Get ready, Chicago Marathon runners—June is the beginning of the official training schedule for October’s big race. During this training phase, there is a lot to take into consideration besides just making sure your miles are completed.
Carney, a former patient of mine, ran the Chicago Marathon three times. While training for his second marathon, he made multiple mistakes that affected his ability to complete the marathon safely. This also put the time he had trained for in jeopardy. And with the excessive heat, Carney began cramping so bad at mile 17 that he had to spend a couple of hours in the medical tent. He finished the race in more than six hours, and walked across the finish line.
There are common mistakes that marathon runners make while training.
Here are some of Carney’s pitfalls:
- Nutrition. He did not dial in his nutrition during his training
- Travel. He flew into town from overseas just two days before the race
- Dehydration. He went into the race dehydrated from the recent travel
- New shoes. He didn’t finalize his shoe choice until the week before
- Recent injury. He still struggled with some weakness from his latest injury of Achilles tendonopathy
- Pacing. He struggled to keep an easy pace during his training runs, as he often ran at the same fast pace
Carney’s Proper Race Preparation
Carney was determined not to repeat the same mistakes when he ran his third marathon the following year.
Here’s how Carney fought against common marathon pitfalls.
Carney’s training wins included:
- Shoe choice. He chose his race shoes early in training
- Strength-training. He worked with a coach to build strength
- Customized plans. His coach outlined a training plan designed for Carney to help with pacing
- Nutrition. He worked with a nutritionist to figure out his exact fluid, nutrition, and electrolyte needs on race day and practiced them during his training runs
- Physical therapy. He consistently came into PT after suffering a calf tear early in the year, and he diligently did his PT homework
After putting his new plans in place, Carney was set up for success for his third marathon. And wouldn’t you know it—he did it! He completed the marathon in 4:39 with some mild cramping in miles 21 to 22, but he was able to run through it. Congratulations, Carney!
Building Your Marathon Checklist
Carney avoided the problems he encountered while training for his second marathon by having a plan and following through. When you’re training, a marathon checklist is all too essential. Besides following a training plan that logs your miles up to that long 20-miler, there are many other components you need to be aware of.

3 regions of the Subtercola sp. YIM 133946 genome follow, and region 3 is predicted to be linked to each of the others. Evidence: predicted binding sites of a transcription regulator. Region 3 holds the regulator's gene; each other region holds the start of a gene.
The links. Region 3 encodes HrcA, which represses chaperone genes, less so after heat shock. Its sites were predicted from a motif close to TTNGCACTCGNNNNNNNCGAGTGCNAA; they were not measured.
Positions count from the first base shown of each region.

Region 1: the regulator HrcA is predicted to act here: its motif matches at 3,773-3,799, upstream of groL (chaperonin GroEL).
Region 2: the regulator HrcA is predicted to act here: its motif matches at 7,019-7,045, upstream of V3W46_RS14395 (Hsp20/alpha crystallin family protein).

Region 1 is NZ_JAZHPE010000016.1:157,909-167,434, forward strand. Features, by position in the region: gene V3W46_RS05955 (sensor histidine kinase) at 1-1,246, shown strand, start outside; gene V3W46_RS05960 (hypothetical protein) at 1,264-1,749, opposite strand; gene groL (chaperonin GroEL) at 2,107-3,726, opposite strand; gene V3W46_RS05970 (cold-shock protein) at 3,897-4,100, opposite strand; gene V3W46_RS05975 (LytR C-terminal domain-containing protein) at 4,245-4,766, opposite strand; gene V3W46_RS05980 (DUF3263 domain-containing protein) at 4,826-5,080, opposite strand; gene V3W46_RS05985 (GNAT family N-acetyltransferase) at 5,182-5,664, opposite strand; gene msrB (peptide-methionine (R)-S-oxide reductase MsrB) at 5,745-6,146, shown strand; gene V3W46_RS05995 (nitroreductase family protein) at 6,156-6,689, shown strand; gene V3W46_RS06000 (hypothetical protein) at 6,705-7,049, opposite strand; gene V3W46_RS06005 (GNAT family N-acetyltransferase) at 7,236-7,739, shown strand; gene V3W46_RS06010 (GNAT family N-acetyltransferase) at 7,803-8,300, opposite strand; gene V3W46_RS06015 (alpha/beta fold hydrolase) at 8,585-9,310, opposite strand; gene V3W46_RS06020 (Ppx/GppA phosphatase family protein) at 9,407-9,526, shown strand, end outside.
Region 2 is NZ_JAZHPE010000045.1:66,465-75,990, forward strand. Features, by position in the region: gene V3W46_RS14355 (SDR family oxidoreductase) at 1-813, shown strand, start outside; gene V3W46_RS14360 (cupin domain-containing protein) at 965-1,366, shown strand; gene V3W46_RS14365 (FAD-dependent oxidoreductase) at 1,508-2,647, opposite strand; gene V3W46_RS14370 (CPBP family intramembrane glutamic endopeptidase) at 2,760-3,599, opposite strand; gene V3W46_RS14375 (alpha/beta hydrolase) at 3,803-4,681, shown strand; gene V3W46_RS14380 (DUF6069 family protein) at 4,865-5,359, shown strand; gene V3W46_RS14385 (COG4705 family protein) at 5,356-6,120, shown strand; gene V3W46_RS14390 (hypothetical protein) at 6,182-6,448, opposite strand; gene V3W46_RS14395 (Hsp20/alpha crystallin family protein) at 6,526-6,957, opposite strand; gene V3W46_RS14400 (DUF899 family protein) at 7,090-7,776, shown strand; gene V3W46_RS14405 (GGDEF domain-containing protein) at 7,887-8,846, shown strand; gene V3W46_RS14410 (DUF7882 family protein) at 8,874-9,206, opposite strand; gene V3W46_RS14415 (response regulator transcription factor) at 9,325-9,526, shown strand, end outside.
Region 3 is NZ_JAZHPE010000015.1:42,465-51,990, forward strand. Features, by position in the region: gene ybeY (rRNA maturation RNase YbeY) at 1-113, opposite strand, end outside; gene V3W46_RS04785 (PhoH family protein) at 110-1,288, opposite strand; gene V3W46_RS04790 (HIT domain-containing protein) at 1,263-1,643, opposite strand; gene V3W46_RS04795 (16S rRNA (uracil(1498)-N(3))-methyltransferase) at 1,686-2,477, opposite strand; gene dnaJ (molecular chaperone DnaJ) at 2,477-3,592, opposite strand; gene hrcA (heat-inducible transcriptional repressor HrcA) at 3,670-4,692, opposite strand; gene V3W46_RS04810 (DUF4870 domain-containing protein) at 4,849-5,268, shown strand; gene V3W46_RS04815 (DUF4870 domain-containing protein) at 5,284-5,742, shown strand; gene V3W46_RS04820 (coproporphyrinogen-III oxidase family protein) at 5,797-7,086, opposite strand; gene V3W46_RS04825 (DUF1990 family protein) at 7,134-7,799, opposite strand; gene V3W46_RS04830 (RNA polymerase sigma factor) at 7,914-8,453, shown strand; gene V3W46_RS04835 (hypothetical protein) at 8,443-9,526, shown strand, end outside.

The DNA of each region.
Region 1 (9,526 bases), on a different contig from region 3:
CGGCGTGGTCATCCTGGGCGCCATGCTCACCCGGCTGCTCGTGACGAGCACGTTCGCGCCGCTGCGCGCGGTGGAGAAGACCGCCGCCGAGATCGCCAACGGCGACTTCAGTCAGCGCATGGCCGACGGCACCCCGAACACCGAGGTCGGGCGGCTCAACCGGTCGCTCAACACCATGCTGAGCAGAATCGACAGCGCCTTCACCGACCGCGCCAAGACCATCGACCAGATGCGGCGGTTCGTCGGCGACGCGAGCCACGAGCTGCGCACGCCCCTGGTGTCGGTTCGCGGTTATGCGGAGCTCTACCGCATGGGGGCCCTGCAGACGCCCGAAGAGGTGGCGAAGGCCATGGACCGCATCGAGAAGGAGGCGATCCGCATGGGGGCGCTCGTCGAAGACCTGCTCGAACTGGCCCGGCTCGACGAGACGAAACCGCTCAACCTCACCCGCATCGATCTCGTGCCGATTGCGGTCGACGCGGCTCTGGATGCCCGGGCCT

The following checklist focuses on all the things you can control before and during race day to promote having your best experience running a marathon!
- Wear proper clothing for training and race day
- Train in your race day shoes
- Understand your hydration and nutrition needs while running longer than an hour, and incorporate regularly during your training runs
- Know your bathroom needs, so you don’t get caught out on a run with no bathroom available
- Train in different weather conditions
- Run easy when it says to run easy
- Listen to your body, and adjust your plan as needed; it’s okay to have a rest day
- Maintain/improve your mobility, balance, and strength through targeted exercises
- Get bodywork regularly, whether it be massage, physical therapy, or acupuncture
- Cross-train as needed
- Take care of any lingering injuries, pain, or irritation as soon as they happen
- See your health team regularly and as needed from this list: physical therapist, massage therapist, chiropractor, acupuncturist, and nutritionist
- Treat each training run with a purpose
- Work with a running coach for accountability, safety, and an objective ear
- Determine how many rest days you need, whether every week or a different cadence
- Know your injury threshold when increasing your long run distance; for example, I could increase my long run distance two weeks in a row, and then needed to cut back the third week
- Test any tech (watch, music) you might be using on race day, and don’t try something new day-of
- Have a race day pace plan
- Don’t go out of the gate too fast
- Have fun!!
This checklist helped me throughout my marathon story. As you can see, there are so many integrated components to consider when completing a successful marathon. Plus, the journey takes a ton of mental preparation and strength. You need commitment, discipline, patience, perseverance, sacrifice, dedication, and lots of training, both mental and physical. It takes support and understanding from family and friends. And it takes a community of runners and coaching from experts.
Good luck with your marathon, and drop us a note about your marathon experience or any questions you may have. We’re cheering you on!